(Breaking: Just as we were about to publish the article below, Vine announced that Twitter plans to shut down its six-second video service in "the coming months." The website will remain online for now, and Vine has promised to let its users know before changes are made to its app and site. Details about why the service will be shut down were not provided, but it likely has something to do with the issues discussed in this piece.)
Twitter announced plans to reduce its workforce by 9%, introduce many changes to its service, and increase its advertising revenues. Many of these changes have been in the works for some time--the company has been experimenting with new features for a while--but their inclusion in the company's most recent letter to shareholders could be a sign of Twitter CEO Jack Dorsey's efforts to avoid having to sell the social network.
The layoffs are expected to affect roughly 300 people. Twitter said in its earnings report that it expects this restructuring to cost between $10 million and $20 million in cash, the vast majority of which will be used for severance payments, and that most of the pink slips will be distributed this year. Despite the upfront costs incurred by these job cuts, Twitter's hope is that reducing its workforce will help it become profitable some time in 2017.
Changes to the company's service are also intended to help Twitter achieve profitability. The company said that it's planning to modify the on-boarding process for new users to make it easier for them to find topics that interest them; to use machine learning techniques to send more relevant notifications that will keep people coming back to the service; and to change the process of tweeting so people will have more meaningful conversations.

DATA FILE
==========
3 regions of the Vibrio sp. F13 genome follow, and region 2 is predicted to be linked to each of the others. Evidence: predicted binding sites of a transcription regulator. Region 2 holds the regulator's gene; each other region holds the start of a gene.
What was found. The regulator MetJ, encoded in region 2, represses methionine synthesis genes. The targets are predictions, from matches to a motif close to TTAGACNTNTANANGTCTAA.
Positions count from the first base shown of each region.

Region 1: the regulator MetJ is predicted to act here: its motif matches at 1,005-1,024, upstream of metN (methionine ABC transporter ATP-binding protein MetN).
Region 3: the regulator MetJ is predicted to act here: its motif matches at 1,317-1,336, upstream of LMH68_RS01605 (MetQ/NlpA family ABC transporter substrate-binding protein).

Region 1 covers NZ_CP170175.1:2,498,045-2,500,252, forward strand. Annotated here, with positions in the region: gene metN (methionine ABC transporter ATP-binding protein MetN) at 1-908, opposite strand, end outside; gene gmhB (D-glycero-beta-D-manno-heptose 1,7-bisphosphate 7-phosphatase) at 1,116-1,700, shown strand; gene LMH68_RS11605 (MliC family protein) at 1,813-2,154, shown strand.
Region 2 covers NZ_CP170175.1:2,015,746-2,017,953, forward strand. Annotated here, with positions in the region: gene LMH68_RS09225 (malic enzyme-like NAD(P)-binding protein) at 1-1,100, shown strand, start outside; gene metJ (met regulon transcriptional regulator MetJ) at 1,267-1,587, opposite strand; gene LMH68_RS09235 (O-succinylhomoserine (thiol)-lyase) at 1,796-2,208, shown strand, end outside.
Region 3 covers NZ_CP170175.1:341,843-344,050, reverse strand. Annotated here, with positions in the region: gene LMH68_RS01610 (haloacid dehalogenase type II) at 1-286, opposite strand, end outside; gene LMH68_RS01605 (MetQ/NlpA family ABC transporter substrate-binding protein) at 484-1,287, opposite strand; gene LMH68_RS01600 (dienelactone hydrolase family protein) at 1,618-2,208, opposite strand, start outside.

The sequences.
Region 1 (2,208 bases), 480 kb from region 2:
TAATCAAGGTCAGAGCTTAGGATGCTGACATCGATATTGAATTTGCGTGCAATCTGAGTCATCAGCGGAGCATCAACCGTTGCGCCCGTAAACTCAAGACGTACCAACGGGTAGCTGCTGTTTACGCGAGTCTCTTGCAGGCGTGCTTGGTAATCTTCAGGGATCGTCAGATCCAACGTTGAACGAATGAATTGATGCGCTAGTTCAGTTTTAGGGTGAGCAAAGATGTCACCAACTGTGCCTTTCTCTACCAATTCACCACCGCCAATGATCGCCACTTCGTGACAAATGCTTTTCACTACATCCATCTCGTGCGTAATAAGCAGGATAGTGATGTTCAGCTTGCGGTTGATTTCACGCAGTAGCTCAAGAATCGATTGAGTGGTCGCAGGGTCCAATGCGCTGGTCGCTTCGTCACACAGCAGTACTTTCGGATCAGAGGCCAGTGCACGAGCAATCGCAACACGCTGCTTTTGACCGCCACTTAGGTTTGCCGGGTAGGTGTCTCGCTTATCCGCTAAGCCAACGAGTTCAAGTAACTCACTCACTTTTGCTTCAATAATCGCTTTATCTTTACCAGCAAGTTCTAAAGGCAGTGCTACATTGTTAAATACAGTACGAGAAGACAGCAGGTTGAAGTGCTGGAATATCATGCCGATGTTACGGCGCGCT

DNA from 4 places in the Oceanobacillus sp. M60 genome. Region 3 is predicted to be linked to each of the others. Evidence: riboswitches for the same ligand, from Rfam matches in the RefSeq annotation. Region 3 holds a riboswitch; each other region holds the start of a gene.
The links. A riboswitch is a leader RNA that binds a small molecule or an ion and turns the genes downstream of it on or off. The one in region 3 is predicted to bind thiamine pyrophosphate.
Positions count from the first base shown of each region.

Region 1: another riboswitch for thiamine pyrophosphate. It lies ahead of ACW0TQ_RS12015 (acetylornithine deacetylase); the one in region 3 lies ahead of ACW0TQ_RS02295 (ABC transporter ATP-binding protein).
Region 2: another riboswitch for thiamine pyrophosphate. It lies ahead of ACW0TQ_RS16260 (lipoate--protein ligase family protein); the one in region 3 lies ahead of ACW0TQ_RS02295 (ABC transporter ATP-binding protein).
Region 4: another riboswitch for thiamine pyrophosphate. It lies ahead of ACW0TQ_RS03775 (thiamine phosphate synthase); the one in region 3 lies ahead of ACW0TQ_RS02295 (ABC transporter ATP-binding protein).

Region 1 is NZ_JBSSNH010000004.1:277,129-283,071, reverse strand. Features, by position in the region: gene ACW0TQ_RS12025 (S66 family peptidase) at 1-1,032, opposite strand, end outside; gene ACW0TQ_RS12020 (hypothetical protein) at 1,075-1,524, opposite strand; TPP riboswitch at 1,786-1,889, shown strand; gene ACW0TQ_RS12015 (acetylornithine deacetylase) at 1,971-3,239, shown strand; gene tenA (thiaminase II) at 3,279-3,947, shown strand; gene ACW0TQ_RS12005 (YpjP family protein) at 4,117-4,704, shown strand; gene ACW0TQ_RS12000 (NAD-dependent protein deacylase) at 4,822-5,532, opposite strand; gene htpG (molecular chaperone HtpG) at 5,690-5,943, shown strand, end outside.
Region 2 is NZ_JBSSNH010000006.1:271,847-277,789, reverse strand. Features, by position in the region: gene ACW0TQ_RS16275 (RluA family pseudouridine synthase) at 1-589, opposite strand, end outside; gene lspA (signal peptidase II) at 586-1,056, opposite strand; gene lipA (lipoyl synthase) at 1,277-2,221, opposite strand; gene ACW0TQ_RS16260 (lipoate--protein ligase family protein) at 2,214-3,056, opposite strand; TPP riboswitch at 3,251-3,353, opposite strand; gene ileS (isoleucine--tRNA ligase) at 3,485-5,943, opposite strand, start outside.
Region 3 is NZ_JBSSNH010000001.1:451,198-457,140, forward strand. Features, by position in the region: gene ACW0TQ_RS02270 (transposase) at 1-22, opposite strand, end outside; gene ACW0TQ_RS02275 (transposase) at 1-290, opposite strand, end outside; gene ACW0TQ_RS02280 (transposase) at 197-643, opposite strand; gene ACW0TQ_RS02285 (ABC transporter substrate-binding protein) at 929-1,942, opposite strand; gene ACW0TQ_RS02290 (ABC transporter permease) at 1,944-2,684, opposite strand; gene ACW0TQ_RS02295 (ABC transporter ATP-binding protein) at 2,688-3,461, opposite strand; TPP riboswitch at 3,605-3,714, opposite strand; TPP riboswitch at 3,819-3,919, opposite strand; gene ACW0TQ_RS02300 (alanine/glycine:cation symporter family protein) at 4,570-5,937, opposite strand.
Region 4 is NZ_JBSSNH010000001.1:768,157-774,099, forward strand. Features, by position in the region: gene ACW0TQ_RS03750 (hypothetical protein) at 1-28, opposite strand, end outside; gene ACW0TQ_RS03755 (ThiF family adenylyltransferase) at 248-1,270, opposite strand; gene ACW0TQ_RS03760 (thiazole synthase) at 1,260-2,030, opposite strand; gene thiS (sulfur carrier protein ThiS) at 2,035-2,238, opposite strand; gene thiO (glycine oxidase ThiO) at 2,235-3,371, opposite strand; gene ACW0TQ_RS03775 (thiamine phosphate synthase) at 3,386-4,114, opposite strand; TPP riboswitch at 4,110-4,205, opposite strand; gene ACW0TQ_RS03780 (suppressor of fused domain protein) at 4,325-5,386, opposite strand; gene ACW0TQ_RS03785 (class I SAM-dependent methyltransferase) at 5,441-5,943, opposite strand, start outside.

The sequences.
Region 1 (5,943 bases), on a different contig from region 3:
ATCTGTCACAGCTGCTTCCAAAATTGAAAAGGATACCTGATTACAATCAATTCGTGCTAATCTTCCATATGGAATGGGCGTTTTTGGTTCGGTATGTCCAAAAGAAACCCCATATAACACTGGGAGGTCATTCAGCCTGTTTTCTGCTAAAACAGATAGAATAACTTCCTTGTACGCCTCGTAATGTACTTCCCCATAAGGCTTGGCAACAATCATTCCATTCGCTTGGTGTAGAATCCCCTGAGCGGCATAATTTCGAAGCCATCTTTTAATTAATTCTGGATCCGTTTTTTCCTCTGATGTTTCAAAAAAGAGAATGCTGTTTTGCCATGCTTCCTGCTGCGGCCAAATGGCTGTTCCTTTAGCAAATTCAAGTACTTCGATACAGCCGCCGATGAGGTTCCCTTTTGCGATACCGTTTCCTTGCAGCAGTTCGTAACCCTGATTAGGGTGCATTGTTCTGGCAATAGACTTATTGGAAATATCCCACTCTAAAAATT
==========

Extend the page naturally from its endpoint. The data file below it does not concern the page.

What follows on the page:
Twitter explained the reasoning behind this overhaul to its service in its letter to shareholders:
All the initiatives above are focused on enabling people to consume and express themselves freely; freedom of expression is core to who we are. Everyone on Twitter should feel safe expressing diverse opinions and beliefs and targeted behavior that harasses or threatens others to silence another person’s voice is unacceptable to us and a violation of our policies.
The company will also introduce new policies and safety features in November to help people feel more comfortable with the service. Twitter as a social network can be hard for many people to understand, and even those who do see the service's value might leave after having a bad experience with another user, so it makes sense for the company to plan changes that will make it seem much more inviting and worth visiting on a regular basis.
This could in turn help the company increase its advertising revenues. Yet that won't be enough to reach profitability; Twitter's earnings report shows that its audience has grown, its advertising revenues have risen, and its efforts to branch out into video streaming have been successful. None of these changes have made the company profitable, though, which is likely why it's laying off almost one-tenth of its workforce even as its financials improve.
Twitter has been caught in this cycle for a while. It introduced mobile video and group messaging in 2015 to increase user engagement and boost its revenues, and many new features added since--such as Periscope's live-streamed videos, a new view for conversations, and the removal of the service's famous 140-character limit from private messages--had the same goal. Twitter the service needs to grow even as Twitter the company needs to shrink.
The alternative is making Twitter part of a larger company. Such an acquisition would allow the service to function without having to worry about investor pressures, at least not directly, while also giving whoever buys the company control over one of the world's largest social networks. Yet because Dorsey is reportedly hesitant to sell the company he co-founded, changes like the ones announced in this earnings report are Twitter's best option.